By connecting with the audience, the artist is able to hold a conversation of sorts.  Art is a communication of many vocabularies, in a language outside of language, but when a viewer allows the artist’s work to impact him or her, and hold it in the mind, the conversation becomes a real thing deeper than words.

Of course this has little to do with these process photos – I just thought it would be fun to show the different stages of one drawing (kind of like with Merciful).

The Christmas story is an ancient one, celebrating a promise of hope and bright futures.  I love to use these songs to teach my children what Christmas means to me – not flashing lights and sales, but the potential we all possess.  All human beings have the potential to become better, show mercy, and transform into beings worthy of the world we hope for.  As Ben Stein says, love and peace are the highest values, something which all of us can share.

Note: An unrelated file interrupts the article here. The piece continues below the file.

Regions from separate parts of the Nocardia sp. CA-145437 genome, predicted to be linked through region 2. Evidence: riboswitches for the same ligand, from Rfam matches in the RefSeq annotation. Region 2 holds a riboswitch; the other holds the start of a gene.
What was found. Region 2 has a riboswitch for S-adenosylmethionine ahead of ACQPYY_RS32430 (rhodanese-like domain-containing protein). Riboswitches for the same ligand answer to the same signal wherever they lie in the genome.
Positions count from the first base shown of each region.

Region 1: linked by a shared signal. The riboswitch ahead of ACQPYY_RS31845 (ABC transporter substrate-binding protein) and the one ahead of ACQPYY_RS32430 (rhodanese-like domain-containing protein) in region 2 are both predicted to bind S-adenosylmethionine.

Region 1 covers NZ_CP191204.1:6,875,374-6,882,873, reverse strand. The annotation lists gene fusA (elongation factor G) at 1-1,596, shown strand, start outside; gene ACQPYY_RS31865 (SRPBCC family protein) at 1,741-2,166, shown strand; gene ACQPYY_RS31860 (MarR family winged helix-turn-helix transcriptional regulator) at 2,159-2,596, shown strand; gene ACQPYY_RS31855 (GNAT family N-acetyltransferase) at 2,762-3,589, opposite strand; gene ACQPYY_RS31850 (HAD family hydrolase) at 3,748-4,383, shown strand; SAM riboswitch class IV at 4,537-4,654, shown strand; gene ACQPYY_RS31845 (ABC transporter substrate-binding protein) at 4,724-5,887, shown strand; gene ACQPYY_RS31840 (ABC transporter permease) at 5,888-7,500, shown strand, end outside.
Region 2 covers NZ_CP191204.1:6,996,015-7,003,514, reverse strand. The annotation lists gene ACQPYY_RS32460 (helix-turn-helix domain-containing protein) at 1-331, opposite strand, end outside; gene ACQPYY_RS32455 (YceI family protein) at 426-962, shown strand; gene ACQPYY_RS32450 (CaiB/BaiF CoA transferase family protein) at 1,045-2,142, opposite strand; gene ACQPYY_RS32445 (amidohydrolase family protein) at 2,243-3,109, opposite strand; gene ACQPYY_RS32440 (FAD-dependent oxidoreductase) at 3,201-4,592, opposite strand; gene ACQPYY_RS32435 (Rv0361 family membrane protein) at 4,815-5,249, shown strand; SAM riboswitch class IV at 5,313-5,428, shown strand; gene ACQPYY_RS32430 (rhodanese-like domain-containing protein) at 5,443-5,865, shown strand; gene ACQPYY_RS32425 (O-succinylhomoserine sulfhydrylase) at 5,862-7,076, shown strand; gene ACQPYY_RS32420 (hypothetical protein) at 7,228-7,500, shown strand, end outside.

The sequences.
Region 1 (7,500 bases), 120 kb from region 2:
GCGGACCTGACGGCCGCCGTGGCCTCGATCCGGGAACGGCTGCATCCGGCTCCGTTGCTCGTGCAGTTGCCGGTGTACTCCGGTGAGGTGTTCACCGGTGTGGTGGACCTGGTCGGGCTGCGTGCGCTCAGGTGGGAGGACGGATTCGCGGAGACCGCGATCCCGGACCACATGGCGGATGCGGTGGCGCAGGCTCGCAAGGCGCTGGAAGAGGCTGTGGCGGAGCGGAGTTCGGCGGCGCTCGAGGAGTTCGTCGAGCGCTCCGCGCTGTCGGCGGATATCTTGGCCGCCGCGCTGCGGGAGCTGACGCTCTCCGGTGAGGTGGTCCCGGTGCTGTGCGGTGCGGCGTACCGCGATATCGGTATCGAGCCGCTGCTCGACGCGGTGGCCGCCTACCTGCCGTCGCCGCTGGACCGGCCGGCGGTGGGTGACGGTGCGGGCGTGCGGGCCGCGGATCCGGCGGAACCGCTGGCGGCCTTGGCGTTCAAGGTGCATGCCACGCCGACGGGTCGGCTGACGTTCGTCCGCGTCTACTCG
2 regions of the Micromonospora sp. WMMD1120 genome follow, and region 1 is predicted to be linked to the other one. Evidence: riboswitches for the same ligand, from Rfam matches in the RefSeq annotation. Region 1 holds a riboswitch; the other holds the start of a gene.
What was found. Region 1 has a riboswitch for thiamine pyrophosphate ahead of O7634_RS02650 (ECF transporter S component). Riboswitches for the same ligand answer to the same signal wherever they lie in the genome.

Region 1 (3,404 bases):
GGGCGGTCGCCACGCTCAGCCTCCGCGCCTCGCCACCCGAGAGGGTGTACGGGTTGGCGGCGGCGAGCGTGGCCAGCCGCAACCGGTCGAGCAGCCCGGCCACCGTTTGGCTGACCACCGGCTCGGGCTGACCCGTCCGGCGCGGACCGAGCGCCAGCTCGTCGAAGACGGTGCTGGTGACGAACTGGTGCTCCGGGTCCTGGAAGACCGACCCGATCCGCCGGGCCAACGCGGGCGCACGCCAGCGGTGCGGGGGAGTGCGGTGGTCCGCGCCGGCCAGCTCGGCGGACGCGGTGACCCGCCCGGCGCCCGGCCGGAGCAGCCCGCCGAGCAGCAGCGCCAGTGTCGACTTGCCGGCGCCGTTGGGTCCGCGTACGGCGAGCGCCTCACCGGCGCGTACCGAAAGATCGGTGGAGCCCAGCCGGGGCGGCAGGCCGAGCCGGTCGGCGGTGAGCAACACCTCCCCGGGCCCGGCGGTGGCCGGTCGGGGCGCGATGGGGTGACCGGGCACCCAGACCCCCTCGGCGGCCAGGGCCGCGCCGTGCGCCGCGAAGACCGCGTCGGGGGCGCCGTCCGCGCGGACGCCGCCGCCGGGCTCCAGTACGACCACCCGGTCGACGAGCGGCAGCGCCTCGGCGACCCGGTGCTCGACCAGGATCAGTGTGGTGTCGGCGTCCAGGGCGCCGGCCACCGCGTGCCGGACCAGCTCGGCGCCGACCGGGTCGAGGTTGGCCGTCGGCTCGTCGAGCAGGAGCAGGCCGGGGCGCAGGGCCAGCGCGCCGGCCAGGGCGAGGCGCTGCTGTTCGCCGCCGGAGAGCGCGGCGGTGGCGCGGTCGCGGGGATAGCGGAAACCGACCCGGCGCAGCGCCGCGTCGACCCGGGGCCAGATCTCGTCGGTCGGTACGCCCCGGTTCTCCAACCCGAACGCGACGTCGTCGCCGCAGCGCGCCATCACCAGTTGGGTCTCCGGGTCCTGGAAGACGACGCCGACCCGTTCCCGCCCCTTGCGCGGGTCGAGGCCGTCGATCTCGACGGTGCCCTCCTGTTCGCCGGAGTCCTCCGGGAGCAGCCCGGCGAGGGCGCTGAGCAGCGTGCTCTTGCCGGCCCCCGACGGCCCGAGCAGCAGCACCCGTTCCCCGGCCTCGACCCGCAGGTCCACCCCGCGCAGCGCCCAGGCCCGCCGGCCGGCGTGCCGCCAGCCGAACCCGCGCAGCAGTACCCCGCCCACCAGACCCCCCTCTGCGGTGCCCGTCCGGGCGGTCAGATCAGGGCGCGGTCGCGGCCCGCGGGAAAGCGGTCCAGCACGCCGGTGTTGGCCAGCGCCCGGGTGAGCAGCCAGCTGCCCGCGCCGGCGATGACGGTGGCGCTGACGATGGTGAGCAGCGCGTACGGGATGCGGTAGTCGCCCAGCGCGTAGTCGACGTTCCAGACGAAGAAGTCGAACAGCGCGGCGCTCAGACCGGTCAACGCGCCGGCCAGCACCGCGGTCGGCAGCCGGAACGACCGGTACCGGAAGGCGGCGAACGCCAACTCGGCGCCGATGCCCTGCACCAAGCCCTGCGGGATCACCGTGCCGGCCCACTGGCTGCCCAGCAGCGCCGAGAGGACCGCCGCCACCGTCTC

The true reason for the season.

Were it not for thee I would not have created the heavens.

Hadith Qudsi

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Images from Wikimedia Commons

I am astounded at the rich diversity of sacred architecture around the world.  In his work Islamic Art and Spirituality, Dr. Nasr discusses that the primary purpose of sacred architecture is to allow us to reconnect with the original sacred nature of the God‘s creation – His handiwork is holy, and the earth and heaven as He made them are the most sacred.  The role of the holy site, then, is less to call heaven to earth and more to remind us to look beyond the veneer of impermanence and fleeting banality which we have placed over primordial nature.  The first and most holy of temples is the universe, and our structures of worship are built – when they are built by those pleading for heavenly guidance and direction, and consecrated by the faithful – to give us respite from the overwhelming wash of temporal mortality, and to return us to our transcendent and primordial connection with the Divine.